By Phil Davis
Published: March 22 2009 09:07 | Last updated: March 22 2009 09:07
Pension trustees and insurance company portfolio managers look away now. Your increased commitment to government bond holdings in recent times is about to blow up spectacularly.
At least, that is the view of Ron Paul, the US congressman who ran against John McCain in last year’s Republican Party presidential nomination.
His is a minority view. Yields on government bonds worldwide have been falling fast over the past few months and in the UK, the commencement of “quantitative easing” this month sent bond prices soaring.
But the credibility of both western governments and their currencies is waning, and has been ever since the gold standard was abandoned in 1971, says Mr Paul. And that means even “safe” investments are far from safe, he claims.
“People will start to abandon the dollar as current and past economic policies create a steep rise in interest rates,” Mr Paul says.
“If you are in Treasuries, you will need to be watchful and nimble to time your escape.”
Unfortunately, cashing out will not protect the value of investments, he insists, because “fiat” currencies will all decline over the coming years as measures to try to haul the world economy out of recession fail. “The current stimulus measures are making things a lot worse,” says Mr Paul.
“The US government just won’t allow the correction the economy needs.” He cites the mini-depression of 1921, which lasted just a year largely because insolvent companies were allowed to fail. “No one remembers that one. They’ll remember this one, because it will last 15 years.”
At some stage – Mr Paul estimates it will be between one and four years – the dollar will implode. “The dollar as a reserve standard is done,” he says. He sees little hope for other currencies where central banks have also created too much liquidity dating right back to the early 1970s.
“Europe and the US will both have to fundamentally change their money systems,” he adds.
And don’t even mention shares to Mr Paul: “The last place you want to be is in the stock market,” he says. “It may not bottom out for 10 years – just look at Japan.”
Of course, everyone has a view on the credit crisis, its causes and putative solutions. What differentiates Mr Paul is that he has been warning of the dangers to the world economy for nearly 40 years. “The breakdown of Bretton Woods was my motivation for running for Congress. I have been talking about the dangers ever since and warning that the control by central banks over the money supply would create an enormous bubble.”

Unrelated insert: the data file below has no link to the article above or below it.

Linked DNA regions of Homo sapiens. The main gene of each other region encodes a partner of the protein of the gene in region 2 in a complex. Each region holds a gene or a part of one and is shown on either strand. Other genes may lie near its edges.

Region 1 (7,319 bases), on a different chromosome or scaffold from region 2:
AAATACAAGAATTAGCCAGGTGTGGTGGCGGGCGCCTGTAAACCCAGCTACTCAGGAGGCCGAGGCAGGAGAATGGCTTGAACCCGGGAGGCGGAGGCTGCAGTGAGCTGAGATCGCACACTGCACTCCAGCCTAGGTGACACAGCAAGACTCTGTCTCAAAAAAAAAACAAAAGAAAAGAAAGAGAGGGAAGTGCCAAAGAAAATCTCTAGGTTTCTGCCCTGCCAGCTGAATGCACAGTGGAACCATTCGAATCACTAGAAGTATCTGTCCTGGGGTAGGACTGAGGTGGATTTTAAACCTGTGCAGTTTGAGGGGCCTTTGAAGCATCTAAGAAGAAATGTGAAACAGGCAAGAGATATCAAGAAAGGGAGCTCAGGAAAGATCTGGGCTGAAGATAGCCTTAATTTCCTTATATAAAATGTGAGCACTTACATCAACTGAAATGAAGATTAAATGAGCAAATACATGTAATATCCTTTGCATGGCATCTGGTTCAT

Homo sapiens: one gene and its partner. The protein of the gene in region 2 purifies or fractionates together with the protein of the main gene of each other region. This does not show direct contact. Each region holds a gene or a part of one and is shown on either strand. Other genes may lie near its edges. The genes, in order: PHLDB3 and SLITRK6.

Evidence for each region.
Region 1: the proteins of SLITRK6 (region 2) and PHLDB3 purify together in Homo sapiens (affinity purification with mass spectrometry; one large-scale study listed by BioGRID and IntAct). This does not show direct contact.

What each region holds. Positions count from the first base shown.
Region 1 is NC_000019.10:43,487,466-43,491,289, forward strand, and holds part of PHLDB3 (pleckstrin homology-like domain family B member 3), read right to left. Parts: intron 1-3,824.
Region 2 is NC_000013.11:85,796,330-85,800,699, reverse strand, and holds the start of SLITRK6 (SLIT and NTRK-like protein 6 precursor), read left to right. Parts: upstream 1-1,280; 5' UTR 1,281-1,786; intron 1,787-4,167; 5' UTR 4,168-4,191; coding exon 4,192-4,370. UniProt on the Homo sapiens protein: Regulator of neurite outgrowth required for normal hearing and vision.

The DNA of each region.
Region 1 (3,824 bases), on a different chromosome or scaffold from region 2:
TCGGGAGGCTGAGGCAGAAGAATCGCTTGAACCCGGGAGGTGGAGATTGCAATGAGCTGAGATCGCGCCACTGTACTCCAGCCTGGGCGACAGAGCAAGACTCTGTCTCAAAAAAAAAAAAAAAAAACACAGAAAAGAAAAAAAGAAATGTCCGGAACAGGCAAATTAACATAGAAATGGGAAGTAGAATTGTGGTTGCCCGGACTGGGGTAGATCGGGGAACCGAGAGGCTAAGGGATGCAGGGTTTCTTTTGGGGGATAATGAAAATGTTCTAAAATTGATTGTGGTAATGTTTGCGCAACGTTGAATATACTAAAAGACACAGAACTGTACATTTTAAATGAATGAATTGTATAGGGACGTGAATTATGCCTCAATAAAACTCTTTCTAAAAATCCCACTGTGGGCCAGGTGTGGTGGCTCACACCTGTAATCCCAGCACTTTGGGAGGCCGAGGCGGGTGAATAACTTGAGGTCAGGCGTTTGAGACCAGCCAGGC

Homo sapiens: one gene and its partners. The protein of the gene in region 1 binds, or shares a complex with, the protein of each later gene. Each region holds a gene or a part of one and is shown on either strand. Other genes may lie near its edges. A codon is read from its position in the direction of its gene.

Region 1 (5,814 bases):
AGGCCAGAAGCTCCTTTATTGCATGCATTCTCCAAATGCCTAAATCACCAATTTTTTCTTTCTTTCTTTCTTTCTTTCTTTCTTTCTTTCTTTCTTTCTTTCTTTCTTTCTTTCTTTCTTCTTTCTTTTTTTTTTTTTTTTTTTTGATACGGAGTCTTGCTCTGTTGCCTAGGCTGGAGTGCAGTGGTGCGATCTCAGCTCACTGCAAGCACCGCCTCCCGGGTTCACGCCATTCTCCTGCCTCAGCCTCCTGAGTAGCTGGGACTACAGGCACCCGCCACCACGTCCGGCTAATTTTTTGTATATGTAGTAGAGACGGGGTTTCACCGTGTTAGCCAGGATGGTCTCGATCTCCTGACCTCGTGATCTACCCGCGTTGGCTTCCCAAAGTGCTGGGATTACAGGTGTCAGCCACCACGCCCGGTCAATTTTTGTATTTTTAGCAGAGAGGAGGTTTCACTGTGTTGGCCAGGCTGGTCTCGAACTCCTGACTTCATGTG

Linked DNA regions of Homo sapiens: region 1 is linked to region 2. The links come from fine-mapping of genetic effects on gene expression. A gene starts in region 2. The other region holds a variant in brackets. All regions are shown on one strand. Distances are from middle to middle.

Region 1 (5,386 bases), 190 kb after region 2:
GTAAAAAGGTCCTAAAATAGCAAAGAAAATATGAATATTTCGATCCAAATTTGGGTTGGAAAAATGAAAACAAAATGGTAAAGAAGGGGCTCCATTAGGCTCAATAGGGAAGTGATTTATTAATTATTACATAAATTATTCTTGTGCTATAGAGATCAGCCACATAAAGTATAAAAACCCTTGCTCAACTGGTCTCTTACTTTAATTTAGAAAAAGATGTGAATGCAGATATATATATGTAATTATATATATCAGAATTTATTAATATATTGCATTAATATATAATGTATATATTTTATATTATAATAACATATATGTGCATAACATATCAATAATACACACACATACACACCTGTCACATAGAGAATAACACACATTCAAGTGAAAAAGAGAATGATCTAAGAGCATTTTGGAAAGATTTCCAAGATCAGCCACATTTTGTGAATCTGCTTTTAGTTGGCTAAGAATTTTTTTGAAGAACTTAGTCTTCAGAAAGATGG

A deep recession had only been avoided up until now because of the efforts of successive governments to reflate the economy. But there are no more policy levers left, says Mr Paul. “This is the big one.”
Unsurprisingly, Mr Paul has been viewed as a crank in Washington, dismissed as a doomsayer and a party-pooper. His bill early this year to abolish the Federal Reserve was largely ignored. And his adherence to the Austrian School of economics, which predicted that fiat currencies would destabilise the world economy, has won him few friends.
“People don’t like the Austrians because they are against big government, against armies and against the welfare state. To accept Austrian economics, you have to accept limitations of credit expansion and that is what has kept the government and financial firms in business for so long.”
However, his views are, for the first time, being taken seriously in Washington. Like another politician who recently aimed for high office, Al Gore, Mr Paul’s uncomfortable truths are starting to be deliberated at elevated political levels. “Before last summer, in meetings nobody really knew I was there. Now they often defer to me on economic matters. But you won’t catch any of them admitting that publicly – not yet at least.”
He believes that markets will fall much further and inflation rise much higher before his fellow politicians recognise that the system has failed. “We are likely to see an inflation depression,” Mr Paul says.
“In the 1970s, we had stagflation, but not depression. Inflation depression is what you see in Zimbabwe.”
Even Nouriel Roubini, the renegade economist whose once “extreme” views are now mainstream, fights shy of this analysis. The investment options arising from the analysis are no more palatable. In fact, according to Mr Paul, there is only one: gold.
Such an unproductive asset (unless you are a jeweller) appears unattractive even with the gold price having risen three-fold during the Bush administration. But Mr Paul argues that the current price of about $900/ounce could look cheap in a few years.
“It is not so much that gold will go up but that fiat currencies will go down,” he says. He even advocates a return to the gold standard, which he says is not as difficult as it sounds to achieve.
Mr Paul, it should be noted, first invested in gold nearly 40 years ago when it was worth $35/ounce and holds a part of his wealth in the metal. But he is not alone: gold exchange traded commodities have seen record inflows in the past six months, most wealth managers now recommend a core holding and central banks are loath to sell their quotas. Indeed, Russia has even announced it is buying gold.
Nevertheless, most large institutions, including pension funds, have little or no gold holdings. Mr Paul argues this is a mistake and decries the widely held view that gold is an anachronism.
“Gold is natural money and has been for 6,000 years,” he says.
“You just can’t repeal those laws. A scrap of paper, which the government can just add a nought to, will not do.” He does not, though, expect the mainstream investment industry and its advisers to rush to the bullion vaults.
Copyright The Financial Times Limited 2009